You’re standing under the forest canopy in a local park when in the stillness you hear a harmony of sounds: the crunch of rubber on loose stone, a rustle of movement among the trees, the unmistakable whiiiiiir of a freewheel, animated talking and laughter.
Suddenly, a group of brightly clad bikers appears on a nearby trail, scrubbing around tight corners and floating over gnarly roots and rocks. Their bodies bend low and loose over their steeds as they sail down the dirt path and then vanish back into the vegetation — more talking and laughter in their wake.
Until you’ve had a similar experience on two wheels, you may never quite understand what mountain bikers mean when they talk about “shredding” or finding the “flow” of riding. There’s quite simply nothing else like it.
We know what you’re thinking. Yes, getting started in the sport can seem scary. Trails that are easy to hike take on riskier quantities when you’re on a bike. Even the equipment and terminology can be confusing. (Full squish enduro, what?) The good news is that mountain biking, while serious business, boasts an outgoing community that loves nothing more than to convert new enthusiasts.
This article won’t tell you everything you need to know about mountain biking — there are entire books written on the subject — but it will provide you with enough knowledge to get started in a fantastic outdoor activity that is rewarding in many, many ways. It could be the best thing you ever do.
BUYING A BIKE
Mountain bike manufacturers design and categorize their models based on the most common styles of riding. Knowing these styles is a good launching point to deciding which rig is right for you. Here are three that fit our rolling Midwest landscape:
Trail – This category is all about fun and confidence on a mix of climbs and descents. Trail bikes can handle most obstacles yet aren’t overly heavy. They typically come with front and rear suspension of about 120 to 140 millimeters, though trail hardtails are also available.
Cross-country – Called XC for short, these bikes are made for efficient and fast riding, with an emphasis on climbing prowess. They’re lightweight, and normally hardtails, with a suspension fork of up to 100 millimeters. The most popular wheel size is 29 inches (see below).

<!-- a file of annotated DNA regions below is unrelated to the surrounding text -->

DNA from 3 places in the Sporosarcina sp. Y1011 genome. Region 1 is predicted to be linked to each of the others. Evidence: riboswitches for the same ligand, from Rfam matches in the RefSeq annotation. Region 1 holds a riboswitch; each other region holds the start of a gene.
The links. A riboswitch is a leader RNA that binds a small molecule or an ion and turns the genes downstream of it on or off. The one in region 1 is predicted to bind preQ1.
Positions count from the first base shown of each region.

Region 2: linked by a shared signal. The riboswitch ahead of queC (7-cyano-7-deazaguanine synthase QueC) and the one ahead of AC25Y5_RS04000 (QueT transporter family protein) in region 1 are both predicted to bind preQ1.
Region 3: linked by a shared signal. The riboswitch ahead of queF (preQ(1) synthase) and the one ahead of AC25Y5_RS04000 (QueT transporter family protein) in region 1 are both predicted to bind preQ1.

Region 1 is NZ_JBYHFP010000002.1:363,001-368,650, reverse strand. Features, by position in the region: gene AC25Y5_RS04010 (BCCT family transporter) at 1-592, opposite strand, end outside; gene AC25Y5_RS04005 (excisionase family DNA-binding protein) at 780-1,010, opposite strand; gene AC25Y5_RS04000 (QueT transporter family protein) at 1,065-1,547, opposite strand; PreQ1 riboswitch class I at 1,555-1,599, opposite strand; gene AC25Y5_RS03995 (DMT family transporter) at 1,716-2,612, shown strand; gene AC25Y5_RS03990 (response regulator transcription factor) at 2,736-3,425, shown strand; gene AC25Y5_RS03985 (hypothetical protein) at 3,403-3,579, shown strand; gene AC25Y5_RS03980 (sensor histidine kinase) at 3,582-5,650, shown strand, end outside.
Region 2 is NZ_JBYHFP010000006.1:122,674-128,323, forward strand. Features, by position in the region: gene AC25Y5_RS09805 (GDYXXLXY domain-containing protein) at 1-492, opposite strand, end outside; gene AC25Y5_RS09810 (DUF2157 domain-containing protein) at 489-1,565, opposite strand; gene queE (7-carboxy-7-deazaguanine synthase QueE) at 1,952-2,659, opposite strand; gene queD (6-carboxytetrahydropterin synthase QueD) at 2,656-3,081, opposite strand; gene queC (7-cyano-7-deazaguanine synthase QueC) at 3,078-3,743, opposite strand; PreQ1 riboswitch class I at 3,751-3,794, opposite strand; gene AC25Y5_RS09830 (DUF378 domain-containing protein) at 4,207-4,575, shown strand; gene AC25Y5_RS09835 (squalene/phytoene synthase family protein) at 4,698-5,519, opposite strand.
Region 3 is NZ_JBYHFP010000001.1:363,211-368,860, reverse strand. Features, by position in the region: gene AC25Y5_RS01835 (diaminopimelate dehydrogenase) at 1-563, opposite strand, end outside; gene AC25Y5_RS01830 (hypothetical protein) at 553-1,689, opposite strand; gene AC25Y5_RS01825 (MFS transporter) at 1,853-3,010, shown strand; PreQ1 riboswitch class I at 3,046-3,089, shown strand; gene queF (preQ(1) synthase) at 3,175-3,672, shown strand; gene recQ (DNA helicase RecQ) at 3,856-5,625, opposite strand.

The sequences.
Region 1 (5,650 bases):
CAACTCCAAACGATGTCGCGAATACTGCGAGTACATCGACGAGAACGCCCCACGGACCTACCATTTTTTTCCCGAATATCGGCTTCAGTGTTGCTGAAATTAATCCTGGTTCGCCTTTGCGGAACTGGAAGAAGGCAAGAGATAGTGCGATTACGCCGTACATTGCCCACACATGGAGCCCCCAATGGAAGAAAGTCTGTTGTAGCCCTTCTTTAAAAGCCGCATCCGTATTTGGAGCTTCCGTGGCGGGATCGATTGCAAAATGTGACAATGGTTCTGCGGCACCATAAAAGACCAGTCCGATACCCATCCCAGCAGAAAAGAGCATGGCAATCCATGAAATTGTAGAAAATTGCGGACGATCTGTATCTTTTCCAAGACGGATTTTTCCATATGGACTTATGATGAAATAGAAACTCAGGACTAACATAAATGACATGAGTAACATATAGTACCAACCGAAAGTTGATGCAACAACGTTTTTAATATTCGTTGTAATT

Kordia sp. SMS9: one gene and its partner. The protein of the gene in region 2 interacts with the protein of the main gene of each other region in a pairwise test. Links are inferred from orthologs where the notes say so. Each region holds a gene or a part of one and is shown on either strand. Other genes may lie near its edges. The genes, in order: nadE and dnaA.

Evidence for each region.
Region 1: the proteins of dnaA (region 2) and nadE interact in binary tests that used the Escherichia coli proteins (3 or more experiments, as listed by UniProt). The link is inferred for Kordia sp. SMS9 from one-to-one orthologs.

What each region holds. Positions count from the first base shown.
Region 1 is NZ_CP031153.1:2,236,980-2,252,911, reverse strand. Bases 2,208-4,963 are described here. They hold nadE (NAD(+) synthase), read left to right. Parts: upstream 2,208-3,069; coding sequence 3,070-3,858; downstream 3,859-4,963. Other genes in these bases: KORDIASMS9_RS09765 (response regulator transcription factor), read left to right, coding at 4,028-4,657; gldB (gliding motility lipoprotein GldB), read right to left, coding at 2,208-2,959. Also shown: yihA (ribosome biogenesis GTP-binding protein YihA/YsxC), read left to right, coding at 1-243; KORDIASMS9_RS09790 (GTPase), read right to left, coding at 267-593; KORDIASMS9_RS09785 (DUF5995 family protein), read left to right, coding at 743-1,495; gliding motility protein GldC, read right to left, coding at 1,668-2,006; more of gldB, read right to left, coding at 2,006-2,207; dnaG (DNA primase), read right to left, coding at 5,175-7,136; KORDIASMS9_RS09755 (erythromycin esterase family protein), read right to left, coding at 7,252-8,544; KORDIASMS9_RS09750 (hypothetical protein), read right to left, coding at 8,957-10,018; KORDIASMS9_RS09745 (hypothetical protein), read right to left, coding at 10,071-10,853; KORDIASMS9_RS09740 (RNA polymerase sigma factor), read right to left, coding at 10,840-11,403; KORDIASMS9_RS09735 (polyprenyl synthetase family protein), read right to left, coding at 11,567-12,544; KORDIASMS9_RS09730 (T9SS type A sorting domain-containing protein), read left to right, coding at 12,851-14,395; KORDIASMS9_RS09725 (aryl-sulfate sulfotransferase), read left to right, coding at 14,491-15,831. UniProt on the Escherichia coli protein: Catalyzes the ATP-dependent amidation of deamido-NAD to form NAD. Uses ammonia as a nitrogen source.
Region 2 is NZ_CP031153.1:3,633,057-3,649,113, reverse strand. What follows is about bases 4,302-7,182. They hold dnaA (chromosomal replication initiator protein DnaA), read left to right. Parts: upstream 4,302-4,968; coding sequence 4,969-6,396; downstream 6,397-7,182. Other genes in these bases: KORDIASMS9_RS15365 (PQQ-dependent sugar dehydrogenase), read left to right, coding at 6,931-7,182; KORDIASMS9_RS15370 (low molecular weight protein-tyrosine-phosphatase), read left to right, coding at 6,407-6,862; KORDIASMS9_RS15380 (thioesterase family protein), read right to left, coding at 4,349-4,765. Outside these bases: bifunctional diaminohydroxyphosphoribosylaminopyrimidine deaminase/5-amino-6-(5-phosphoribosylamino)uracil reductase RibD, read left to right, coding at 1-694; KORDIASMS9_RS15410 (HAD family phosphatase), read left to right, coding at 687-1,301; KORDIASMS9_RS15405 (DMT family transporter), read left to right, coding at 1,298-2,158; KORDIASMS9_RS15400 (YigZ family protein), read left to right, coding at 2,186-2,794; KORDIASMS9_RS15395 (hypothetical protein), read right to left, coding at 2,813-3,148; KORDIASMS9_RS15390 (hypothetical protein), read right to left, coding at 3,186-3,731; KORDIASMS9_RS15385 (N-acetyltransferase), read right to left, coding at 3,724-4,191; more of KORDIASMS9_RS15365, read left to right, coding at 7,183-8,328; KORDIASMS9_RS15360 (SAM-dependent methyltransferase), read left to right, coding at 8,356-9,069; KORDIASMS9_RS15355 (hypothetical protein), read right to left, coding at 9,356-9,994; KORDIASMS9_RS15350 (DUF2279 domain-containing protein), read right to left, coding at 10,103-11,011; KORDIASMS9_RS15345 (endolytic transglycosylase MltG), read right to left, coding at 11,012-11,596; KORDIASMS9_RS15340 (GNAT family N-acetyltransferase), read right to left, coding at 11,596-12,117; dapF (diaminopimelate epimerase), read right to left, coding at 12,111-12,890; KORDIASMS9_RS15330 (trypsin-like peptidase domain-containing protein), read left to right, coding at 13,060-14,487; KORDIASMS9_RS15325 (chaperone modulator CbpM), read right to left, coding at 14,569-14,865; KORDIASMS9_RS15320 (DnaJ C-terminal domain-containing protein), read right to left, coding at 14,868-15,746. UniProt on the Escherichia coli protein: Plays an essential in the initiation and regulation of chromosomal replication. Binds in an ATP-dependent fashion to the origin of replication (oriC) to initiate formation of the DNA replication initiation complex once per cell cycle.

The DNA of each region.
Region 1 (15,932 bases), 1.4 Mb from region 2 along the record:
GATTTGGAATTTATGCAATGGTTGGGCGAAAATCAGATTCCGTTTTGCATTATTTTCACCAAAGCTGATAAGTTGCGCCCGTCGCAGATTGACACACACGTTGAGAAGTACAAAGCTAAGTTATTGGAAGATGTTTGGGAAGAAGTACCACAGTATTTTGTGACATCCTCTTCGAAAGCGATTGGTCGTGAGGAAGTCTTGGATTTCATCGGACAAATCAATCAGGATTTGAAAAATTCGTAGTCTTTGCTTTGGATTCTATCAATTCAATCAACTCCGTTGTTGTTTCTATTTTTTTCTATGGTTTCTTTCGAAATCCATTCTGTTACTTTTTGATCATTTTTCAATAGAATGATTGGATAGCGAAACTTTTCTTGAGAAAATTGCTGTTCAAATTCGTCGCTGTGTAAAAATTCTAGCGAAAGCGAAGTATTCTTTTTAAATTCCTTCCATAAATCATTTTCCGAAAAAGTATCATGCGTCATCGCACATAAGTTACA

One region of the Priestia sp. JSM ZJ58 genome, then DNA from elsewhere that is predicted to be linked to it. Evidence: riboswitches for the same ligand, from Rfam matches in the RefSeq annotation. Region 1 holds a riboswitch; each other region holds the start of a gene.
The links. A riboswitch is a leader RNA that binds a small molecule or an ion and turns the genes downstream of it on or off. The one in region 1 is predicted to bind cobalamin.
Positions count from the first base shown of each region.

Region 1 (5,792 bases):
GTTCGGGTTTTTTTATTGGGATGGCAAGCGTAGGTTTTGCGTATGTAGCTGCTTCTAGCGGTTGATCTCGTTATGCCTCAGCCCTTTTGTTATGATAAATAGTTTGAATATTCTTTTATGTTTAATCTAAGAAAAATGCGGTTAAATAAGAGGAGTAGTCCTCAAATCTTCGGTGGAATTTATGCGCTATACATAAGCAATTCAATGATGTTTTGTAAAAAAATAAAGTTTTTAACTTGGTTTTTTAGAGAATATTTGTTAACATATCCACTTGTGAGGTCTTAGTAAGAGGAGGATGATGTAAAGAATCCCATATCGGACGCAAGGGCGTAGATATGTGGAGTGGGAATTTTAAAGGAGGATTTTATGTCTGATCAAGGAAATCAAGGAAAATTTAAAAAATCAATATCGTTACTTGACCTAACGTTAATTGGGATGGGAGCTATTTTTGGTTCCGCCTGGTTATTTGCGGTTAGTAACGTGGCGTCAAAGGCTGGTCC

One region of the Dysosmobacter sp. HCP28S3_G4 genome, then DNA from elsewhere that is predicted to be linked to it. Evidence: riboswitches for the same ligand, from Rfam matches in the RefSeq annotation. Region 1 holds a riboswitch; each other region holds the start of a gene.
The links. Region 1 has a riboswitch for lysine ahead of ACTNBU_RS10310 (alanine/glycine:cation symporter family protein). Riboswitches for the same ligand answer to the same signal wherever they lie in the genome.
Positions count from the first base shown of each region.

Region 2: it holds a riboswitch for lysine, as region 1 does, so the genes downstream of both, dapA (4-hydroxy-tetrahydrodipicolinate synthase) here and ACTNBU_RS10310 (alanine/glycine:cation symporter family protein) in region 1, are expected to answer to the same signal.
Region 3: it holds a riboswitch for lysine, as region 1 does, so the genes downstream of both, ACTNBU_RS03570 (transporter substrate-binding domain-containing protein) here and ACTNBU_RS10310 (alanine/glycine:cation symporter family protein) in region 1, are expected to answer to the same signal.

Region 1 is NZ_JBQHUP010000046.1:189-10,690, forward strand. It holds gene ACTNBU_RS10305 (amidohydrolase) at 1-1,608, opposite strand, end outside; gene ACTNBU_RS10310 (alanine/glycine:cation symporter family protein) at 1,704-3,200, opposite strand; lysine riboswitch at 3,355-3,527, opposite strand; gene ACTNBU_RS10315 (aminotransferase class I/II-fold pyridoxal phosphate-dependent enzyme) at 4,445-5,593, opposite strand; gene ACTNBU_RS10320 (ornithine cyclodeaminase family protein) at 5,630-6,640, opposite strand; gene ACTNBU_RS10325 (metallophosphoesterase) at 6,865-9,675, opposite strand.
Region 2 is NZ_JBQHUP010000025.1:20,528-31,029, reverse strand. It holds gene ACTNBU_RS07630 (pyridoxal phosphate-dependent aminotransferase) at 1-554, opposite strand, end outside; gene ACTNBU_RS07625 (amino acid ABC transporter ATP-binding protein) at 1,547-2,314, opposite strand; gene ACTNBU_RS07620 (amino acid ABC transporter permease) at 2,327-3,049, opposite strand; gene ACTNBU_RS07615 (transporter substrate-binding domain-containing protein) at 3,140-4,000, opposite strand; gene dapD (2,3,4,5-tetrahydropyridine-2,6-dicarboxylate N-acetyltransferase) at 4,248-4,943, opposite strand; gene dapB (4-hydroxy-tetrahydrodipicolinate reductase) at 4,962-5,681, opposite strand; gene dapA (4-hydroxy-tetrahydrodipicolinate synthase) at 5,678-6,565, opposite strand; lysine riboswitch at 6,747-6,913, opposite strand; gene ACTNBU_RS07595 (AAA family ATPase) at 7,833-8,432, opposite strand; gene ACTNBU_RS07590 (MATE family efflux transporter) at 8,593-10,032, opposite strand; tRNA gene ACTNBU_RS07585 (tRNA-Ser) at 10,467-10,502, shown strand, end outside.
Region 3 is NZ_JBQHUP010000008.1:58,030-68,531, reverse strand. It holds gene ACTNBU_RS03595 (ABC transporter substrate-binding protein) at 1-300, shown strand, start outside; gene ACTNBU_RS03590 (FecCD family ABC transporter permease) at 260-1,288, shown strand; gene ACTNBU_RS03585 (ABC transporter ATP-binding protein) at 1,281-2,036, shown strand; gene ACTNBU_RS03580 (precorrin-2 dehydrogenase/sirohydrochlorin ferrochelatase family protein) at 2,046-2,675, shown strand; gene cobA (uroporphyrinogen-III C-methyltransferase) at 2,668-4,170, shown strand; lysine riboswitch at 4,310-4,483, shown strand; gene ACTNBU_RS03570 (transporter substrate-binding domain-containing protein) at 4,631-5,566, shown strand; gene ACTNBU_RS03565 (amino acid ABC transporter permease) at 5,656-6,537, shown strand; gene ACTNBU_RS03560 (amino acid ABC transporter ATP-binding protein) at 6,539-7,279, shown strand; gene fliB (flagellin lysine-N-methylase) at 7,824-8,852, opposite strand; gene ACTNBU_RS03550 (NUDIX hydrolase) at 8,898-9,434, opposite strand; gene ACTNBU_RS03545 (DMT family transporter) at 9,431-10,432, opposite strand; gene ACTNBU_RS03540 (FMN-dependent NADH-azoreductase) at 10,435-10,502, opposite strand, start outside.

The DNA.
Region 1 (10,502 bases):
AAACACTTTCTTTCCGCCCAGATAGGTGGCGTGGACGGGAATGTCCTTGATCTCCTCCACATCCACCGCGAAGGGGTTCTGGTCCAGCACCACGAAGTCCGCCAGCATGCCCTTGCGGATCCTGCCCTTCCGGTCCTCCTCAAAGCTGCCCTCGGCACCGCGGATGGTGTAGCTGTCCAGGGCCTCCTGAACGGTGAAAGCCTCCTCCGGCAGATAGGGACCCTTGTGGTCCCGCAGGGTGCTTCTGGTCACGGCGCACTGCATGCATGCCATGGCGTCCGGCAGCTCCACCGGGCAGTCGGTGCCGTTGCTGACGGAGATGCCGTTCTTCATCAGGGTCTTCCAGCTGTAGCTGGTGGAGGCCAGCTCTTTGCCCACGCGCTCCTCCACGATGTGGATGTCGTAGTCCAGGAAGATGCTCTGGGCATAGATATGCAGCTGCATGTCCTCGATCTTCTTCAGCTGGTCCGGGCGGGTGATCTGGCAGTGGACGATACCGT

All-mountain/enduro – Think of an all-mountain bike as a trail bike on steroids, made to tackle bigger obstacles and hairier descents, with front and rear suspension ranging from 150 to 180 millimeters. These bikes are beefier and heavier for more aggressive terrain.
The style you prefer and where you’ll ride will largely determine the bike you should choose. Consider this before investigating brands and models. While mountain biking isn’t the cheapest of sports, you don’t have to drop $5,000 on a new rig — you can get a great entry-level hardtail for less than $1,000.
Be forewarned, though, that a bike from Wal-Mart or Costco isn’t recommended and won’t leave you excited for your next ride. Hit up your local bike shop instead. Bike shops offer a wealth of expertise and support, and the staff there will be happy to listen, answer questions, and walk you through the ins and outs of hitting the dirt.
TIP: Always try before you buy. Most bike shops have a demo fleet or host demo days. Get on the model you’re considering and take it for a spin on the local trails. Be sure a bike technician fits you in order to ensure the right frame size and dial in the most efficient pedaling position.
You’ll almost always have a better purchase experience when you buy from a bike shop and can take full advantage of deals on service and labor. If you prefer to buy online, be sure to check whether or not your chosen brand partners with a local dealer to complete the purchase. If so, the manufacturer can have the bike shipped to the dealer, who will then assemble it and help you get set up to ride. If not, you’re on your own.
Another viable option is buying second-hand. Riders often sell their current “whips” to fund new ones, and a pre-owned bike is an affordable way to get started. Some shops have trade-in programs or sell used bikes on consignment. You can also purchase direct from a seller on eBay, Facebook, etcetera. In the latter case especially, be sure to bring a knowledgeable friend along when viewing the bike to check for damage and to make sure it’s a good fit. See if the seller will allow you to have a test ride. Note any quirks and have them checked out if you buy it.
Features: More or Less
Along with riding style and terrain, there are lots of features to consider when shopping for a mountain bike. Not only will these design aspects influence the bike’s capabilities, but also its price. Following are three core features to take into account:
Hardtail bikes have a suspension fork up front that softens trail bumps and chatter, but a rigid tail end. Traditionally, these bikes are less expensive, easier to maintain, lighter, and climb more efficiently. A full suspension or “full squish” bike, on the other hand, has suspension in the front and rear, offering a more comfortable ride and the ability to absorb larger impacts on roots, rocks, jumps, and drops. Full suspension bikes can also slightly hinder the energy transferred when pedaling, which could be a factor if all-out speed is your goal.